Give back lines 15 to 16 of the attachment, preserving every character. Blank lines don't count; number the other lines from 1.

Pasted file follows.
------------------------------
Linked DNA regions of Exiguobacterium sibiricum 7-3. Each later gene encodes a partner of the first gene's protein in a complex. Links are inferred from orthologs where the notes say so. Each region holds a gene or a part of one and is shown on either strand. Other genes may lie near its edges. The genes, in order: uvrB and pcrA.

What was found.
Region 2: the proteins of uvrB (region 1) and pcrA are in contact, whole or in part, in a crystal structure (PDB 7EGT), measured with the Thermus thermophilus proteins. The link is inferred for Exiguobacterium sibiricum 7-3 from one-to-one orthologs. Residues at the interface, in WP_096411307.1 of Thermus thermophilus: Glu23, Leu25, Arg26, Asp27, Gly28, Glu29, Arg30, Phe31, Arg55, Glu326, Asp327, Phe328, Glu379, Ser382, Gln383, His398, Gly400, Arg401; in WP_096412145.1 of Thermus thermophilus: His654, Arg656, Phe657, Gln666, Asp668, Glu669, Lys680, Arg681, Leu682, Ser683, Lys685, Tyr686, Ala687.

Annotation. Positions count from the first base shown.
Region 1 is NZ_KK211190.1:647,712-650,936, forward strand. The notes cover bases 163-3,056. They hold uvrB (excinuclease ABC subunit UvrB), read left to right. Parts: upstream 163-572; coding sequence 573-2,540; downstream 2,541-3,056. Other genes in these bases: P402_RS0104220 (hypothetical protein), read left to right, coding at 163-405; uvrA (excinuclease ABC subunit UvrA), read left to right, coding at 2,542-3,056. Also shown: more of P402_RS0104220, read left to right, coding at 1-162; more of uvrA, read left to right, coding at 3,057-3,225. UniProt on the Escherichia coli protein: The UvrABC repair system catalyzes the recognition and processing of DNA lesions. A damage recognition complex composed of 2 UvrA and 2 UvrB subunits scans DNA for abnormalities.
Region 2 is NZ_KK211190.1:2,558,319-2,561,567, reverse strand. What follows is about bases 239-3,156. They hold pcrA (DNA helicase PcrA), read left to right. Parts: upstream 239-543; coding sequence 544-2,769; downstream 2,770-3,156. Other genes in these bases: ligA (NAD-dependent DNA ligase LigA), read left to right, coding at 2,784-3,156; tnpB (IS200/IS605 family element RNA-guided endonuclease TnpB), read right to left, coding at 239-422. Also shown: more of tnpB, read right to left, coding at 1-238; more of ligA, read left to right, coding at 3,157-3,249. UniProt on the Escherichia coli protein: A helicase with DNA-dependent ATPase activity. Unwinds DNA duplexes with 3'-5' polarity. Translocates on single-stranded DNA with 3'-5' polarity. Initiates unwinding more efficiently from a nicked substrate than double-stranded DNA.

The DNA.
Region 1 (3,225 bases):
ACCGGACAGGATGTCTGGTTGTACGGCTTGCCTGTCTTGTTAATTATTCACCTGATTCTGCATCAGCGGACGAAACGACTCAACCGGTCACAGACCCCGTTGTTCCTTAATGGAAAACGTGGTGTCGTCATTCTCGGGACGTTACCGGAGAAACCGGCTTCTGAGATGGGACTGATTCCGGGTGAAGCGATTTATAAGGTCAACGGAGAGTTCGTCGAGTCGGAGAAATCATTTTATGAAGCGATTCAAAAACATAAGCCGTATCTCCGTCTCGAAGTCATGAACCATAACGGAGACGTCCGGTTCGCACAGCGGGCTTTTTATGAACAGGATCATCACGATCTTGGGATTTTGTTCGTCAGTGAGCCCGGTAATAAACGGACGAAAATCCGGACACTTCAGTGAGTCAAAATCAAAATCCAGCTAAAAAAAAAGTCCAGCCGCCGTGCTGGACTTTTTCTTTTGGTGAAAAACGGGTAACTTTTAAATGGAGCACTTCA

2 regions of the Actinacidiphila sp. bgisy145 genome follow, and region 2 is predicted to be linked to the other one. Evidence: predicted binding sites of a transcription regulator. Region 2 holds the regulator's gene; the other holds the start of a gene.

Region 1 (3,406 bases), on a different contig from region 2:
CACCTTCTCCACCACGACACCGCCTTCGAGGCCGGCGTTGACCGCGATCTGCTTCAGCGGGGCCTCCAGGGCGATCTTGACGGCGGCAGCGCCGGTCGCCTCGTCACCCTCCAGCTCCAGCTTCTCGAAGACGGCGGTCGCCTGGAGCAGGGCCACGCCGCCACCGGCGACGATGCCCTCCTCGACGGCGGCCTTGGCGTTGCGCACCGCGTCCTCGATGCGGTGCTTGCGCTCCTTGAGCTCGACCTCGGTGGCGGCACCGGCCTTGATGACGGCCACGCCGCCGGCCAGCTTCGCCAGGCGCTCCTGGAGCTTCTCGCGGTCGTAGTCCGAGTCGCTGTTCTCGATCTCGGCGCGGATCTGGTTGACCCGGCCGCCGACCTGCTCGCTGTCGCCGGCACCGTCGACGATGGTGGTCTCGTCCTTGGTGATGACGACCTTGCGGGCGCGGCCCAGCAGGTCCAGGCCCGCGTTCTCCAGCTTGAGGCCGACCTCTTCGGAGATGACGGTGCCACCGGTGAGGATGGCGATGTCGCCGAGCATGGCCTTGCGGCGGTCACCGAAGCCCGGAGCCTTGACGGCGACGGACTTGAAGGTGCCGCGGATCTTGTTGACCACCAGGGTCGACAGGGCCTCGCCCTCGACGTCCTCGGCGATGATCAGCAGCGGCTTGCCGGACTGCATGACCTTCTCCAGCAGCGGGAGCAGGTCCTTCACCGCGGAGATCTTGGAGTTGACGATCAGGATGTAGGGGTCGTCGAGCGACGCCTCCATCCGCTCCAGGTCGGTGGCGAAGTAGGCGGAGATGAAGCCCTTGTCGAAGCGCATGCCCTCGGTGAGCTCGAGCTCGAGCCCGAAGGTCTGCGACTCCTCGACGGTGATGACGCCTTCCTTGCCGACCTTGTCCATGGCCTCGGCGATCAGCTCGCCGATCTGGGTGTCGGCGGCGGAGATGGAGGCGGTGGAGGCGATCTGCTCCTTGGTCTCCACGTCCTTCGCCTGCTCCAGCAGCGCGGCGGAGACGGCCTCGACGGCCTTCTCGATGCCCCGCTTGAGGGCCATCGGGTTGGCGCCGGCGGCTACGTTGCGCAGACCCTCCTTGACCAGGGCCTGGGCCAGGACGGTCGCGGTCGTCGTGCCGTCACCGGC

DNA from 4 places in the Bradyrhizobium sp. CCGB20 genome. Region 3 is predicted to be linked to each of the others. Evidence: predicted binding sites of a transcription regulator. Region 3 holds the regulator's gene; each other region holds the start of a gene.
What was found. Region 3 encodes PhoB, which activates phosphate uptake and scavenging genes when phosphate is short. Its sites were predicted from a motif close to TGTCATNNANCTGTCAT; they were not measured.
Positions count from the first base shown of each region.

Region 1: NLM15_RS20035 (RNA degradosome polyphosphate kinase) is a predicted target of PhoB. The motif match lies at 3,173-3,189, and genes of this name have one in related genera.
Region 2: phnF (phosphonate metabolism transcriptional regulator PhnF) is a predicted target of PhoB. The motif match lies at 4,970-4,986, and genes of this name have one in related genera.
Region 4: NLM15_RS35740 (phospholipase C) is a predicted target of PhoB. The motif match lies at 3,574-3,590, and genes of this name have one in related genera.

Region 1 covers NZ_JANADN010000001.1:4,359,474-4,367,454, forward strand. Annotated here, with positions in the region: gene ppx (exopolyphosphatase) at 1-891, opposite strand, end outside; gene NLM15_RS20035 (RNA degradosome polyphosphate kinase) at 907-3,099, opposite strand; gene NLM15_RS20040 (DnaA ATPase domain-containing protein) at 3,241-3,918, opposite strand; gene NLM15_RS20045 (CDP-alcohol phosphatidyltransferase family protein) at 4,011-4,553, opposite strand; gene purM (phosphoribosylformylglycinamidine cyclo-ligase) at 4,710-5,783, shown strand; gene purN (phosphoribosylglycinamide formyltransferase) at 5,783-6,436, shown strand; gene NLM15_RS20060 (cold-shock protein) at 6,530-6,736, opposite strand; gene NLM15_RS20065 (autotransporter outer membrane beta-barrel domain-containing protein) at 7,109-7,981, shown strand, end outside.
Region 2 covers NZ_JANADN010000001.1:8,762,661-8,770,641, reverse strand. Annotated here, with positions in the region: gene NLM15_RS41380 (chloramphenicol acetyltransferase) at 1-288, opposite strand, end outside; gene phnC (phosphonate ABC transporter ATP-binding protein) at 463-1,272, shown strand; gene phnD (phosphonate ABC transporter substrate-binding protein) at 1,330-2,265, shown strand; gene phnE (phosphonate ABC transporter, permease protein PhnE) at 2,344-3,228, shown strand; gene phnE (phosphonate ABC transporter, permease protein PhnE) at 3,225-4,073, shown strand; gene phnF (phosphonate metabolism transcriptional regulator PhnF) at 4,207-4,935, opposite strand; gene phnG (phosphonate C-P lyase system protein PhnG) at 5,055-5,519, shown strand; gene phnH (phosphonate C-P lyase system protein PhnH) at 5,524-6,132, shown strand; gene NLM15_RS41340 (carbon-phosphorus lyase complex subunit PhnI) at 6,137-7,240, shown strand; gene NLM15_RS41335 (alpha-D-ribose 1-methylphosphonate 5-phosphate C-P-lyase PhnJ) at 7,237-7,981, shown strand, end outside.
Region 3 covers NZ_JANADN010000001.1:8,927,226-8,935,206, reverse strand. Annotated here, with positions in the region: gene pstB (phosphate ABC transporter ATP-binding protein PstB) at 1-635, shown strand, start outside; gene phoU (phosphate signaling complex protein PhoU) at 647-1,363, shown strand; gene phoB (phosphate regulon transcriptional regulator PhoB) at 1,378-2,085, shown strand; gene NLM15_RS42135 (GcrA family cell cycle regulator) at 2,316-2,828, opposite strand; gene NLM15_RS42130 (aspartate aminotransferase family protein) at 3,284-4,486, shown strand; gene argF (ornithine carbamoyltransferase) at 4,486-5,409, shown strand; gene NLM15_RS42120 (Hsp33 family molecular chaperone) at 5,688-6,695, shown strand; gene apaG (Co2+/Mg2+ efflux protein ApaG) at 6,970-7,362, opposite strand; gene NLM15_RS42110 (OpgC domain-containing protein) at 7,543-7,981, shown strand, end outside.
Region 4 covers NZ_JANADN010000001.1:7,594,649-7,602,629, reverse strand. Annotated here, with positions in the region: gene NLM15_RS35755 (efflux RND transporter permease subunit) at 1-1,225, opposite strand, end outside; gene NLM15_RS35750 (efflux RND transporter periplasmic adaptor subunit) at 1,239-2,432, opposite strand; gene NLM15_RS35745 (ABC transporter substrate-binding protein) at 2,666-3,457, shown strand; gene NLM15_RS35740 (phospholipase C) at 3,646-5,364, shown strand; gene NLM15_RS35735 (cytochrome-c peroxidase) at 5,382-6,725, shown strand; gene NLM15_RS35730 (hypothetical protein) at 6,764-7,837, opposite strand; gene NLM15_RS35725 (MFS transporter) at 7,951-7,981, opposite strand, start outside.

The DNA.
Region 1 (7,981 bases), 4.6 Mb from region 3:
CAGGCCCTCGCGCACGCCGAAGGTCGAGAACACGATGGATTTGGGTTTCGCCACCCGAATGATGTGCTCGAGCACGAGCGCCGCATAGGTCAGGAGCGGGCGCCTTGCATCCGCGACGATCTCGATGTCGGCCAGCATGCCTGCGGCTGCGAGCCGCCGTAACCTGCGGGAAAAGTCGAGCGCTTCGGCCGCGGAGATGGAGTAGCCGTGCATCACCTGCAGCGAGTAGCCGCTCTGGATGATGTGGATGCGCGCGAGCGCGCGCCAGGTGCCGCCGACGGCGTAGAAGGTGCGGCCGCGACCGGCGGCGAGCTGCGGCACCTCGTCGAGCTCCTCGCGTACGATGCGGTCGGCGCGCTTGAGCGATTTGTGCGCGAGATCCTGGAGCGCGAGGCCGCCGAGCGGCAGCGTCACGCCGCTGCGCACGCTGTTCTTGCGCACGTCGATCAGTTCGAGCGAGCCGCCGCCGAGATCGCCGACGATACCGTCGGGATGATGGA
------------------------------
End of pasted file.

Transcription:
Positions count from the first base shown of each region.

Region 1: NLM15_RS20035 (RNA degradosome polyphosphate kinase) is a predicted target of PhoB. The motif match lies at 3,173-3,189, and genes of this name have one in related genera.